Holt child sponsorship home in India
Raj with her mother outside their home.

This is good news for Raj, who dreams of being a doctor and every year that she can stay in school, she gets one step closer to her goal. Holt’s staff is also counseling Raj’s family about the importance of education, and this may help keep Raj in school, too.

People like you and I can also help keep Raj and children like her in school, just by providing the school supplies and uniforms they need.

Holt sponsors support Raj's education in India
Raj with several of her schoolmates, also supported by Holt sponsors.

For just $17, you can give a child without a sponsor the books, shoes, uniforms or stationary they need this year. For children whose parents might otherwise pull them out early, this simple gift can be just enough to keep them in school — since the cost of these supplies can be too expensive for an already-struggling family.
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Your gift could help break the cycle of poverty for the next generation, and ensure nothing stands in the way of a child reaching his or her dreams!

Holt sponsors send children to education-based summer camp
Raj at an education-based summer camp, which she attended with Holt’s support.

What Makes Children 5x More Likely To Go To School?

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One of Mahananda’s students at the Montessori school where she now teaches.

Mahananda grew up the daughter of a single mother in the slums of Pune, India.

Where she comes from, education was never a guarantee. Public school is not free in India, and for families living in poverty, the choice between food and school fees has always been a no-brainer. Still today, India has one of the largest populations of out-of-school children in the world.

But beyond the poverty of her community, beyond her single-parent household and the barriers to basic education in her country, Mahananda faced another obstacle inherent to the life she was born into…

Mahananda was born a girl.

In India and many places around the world, girls are often kept home from school. If a family can only afford fees for one child, they often opt to send their son to school and their daughter to work.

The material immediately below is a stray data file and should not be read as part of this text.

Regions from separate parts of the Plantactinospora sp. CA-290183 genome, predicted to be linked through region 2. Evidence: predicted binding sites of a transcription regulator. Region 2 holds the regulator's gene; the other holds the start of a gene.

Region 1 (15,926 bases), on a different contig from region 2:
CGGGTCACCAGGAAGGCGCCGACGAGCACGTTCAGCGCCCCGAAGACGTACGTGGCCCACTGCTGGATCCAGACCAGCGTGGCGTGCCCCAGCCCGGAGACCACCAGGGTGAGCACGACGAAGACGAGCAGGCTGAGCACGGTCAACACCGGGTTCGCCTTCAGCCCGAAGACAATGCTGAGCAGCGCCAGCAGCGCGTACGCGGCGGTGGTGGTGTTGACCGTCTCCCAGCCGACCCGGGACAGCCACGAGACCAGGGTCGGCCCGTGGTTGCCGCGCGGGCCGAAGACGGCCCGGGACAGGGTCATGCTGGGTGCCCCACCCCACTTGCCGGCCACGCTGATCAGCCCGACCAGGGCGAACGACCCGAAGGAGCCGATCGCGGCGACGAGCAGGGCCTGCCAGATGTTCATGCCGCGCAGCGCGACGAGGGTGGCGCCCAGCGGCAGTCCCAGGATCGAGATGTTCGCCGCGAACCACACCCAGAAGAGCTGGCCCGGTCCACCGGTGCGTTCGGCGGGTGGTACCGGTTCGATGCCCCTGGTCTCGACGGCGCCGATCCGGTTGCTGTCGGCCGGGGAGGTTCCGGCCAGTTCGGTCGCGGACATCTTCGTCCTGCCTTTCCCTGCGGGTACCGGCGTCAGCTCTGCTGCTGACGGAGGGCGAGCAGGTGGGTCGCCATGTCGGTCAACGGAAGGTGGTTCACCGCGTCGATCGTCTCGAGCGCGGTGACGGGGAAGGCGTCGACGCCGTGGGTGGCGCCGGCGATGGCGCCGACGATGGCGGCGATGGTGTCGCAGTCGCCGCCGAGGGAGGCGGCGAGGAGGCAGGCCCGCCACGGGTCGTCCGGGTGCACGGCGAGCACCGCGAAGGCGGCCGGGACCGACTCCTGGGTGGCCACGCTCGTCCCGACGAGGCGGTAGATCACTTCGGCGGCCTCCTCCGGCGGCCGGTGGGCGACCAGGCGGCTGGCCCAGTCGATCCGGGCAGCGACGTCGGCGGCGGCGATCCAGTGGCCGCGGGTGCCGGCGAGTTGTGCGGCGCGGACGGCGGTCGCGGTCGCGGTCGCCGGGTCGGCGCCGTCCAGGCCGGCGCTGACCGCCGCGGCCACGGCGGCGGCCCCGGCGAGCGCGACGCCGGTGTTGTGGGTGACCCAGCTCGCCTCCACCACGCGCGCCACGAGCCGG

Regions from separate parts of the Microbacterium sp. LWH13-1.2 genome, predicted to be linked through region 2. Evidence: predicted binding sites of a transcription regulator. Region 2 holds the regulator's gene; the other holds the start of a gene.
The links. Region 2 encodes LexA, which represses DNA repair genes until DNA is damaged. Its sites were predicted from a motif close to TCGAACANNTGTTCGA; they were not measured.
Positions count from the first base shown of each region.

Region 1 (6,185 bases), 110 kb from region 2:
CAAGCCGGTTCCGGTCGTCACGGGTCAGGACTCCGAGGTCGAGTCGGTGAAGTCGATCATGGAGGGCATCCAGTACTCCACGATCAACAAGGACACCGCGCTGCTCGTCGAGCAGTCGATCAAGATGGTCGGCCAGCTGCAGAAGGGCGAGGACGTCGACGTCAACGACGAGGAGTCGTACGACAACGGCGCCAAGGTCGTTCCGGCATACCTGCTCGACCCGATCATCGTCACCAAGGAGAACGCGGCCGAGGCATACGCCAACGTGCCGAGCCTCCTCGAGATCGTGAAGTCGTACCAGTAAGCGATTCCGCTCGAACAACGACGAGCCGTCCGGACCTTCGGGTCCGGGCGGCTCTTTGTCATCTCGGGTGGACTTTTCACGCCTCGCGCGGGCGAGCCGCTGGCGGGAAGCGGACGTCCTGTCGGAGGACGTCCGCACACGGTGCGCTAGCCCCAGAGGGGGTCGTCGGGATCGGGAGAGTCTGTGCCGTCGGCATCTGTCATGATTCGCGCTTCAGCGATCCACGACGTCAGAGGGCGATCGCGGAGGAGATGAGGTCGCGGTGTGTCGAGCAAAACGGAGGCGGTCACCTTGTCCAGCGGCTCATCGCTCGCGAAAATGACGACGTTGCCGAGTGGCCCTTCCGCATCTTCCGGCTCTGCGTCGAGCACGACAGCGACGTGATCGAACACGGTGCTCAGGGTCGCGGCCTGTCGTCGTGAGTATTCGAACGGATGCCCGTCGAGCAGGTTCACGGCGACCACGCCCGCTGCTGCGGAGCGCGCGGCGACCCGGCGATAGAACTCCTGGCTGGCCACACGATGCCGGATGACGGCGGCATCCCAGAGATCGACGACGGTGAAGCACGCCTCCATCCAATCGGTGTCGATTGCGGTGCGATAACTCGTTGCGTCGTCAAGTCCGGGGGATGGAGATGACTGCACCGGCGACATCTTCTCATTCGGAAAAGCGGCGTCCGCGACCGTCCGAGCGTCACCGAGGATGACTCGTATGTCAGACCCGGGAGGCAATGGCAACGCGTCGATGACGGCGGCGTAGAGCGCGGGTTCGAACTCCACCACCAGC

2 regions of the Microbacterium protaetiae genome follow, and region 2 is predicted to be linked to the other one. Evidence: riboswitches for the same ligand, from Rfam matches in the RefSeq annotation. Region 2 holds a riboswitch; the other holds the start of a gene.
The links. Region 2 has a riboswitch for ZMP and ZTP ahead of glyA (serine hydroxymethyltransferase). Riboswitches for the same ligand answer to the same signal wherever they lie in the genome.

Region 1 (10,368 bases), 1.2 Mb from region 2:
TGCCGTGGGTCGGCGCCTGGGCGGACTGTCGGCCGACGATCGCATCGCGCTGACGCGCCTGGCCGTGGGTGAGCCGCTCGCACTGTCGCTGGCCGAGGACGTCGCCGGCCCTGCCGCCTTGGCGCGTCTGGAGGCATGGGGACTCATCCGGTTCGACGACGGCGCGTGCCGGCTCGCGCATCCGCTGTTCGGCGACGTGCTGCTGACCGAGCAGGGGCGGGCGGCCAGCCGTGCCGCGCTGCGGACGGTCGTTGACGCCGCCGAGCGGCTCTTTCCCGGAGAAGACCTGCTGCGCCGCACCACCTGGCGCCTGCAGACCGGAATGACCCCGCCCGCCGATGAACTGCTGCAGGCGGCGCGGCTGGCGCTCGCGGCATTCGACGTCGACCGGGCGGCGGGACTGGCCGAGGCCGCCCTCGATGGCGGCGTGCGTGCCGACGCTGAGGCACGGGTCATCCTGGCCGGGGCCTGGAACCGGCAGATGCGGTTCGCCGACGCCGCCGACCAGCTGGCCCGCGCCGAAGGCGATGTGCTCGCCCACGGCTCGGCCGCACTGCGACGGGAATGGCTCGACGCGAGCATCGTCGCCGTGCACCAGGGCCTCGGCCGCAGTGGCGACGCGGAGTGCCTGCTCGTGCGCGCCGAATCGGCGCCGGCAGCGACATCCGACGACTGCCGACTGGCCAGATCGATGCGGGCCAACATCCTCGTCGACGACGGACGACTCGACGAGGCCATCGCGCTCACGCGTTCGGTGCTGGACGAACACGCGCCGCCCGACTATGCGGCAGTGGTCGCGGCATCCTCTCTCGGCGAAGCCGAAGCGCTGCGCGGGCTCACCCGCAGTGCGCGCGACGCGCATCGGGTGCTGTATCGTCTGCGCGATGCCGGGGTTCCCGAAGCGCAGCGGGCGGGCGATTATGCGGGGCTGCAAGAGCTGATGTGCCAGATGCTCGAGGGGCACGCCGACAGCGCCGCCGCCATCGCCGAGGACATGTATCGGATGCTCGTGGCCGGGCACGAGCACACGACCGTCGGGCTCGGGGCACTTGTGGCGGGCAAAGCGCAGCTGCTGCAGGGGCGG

But when Holt sponsors and supporters create opportunities for girls to go to school, the impact is far-reaching.

Mahananda
Mahananda observes an activity at a summer camp for teens at the Montessori School where she teaches.

When girls are educated, they have the capacity to create unprecedented economic and social change in their communities. Girls who are educated are more likely to delay marriage until adulthood. They have fewer children. And the children they do have are healthier and stronger. An educated mother will have increased job opportunities and higher wages, giving her the resources to buy food and medicine for her children.

Usha:Mahananda
Mahanada stands beside Usha, one of her fellow Montessori teachers. Usha also received educational sponsorship as a girl growing up in Pune.

Educated women are also five times more likely to send their own children to school – increasing literacy rates in their communities, and breaking the cycle of poverty.

Mahananda is one educated woman who is creating change in her community.

With the support of a Holt sponsor, Mahananda completed her education and went on to become a Montessori schoolteacher. Today, she works for our partner in the region — educating another generation of sponsored boys and girls from the same slum community where she grew up.

As back-to-school season approaches, will you consider giving a gift of $17 to help send a girl to school? By equipping a girl with everything she needs — from books and supplies to a uniform and fees — you can help one more girl to conquer the gender barrier and create a better life for herself, her family and her community.

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Thank you for your back-to-school prayers!

As sponsored children prepare to return to school this fall, we sent Holt sponsors some snail mail, asking them to join with us in prayer for their sponsored child’s health, safety and education.

Already, thousands of prayer promise cards are pouring into our headquarters office in Oregon and filling our lobby with uplifting and loving messages for children!

We are so encouraged by sponsor’s prayer promises for the child or children they sponsor! Sponsor’s commitment to help every orphaned and vulnerable child receive the educational opportunities they deserve is inspirational.

Check out this video, recapping just a few of the prayers we’ve received …

Sponsorship-Back to School Prayer cards from Holt International on Vimeo.

Haven’t sent your prayer promise, yet? You can do it now, online — even if you’re not a child sponsor … yet!

And consider giving a gift of $17, which provides school supplies, books, shoes, uniforms and any school-related materials a vulnerable child may need this year.

We’ve said it once, and we will say it again — you are a super hero for children in need!

Thank you for partnering with us to create a brighter world for the most vulnerable children.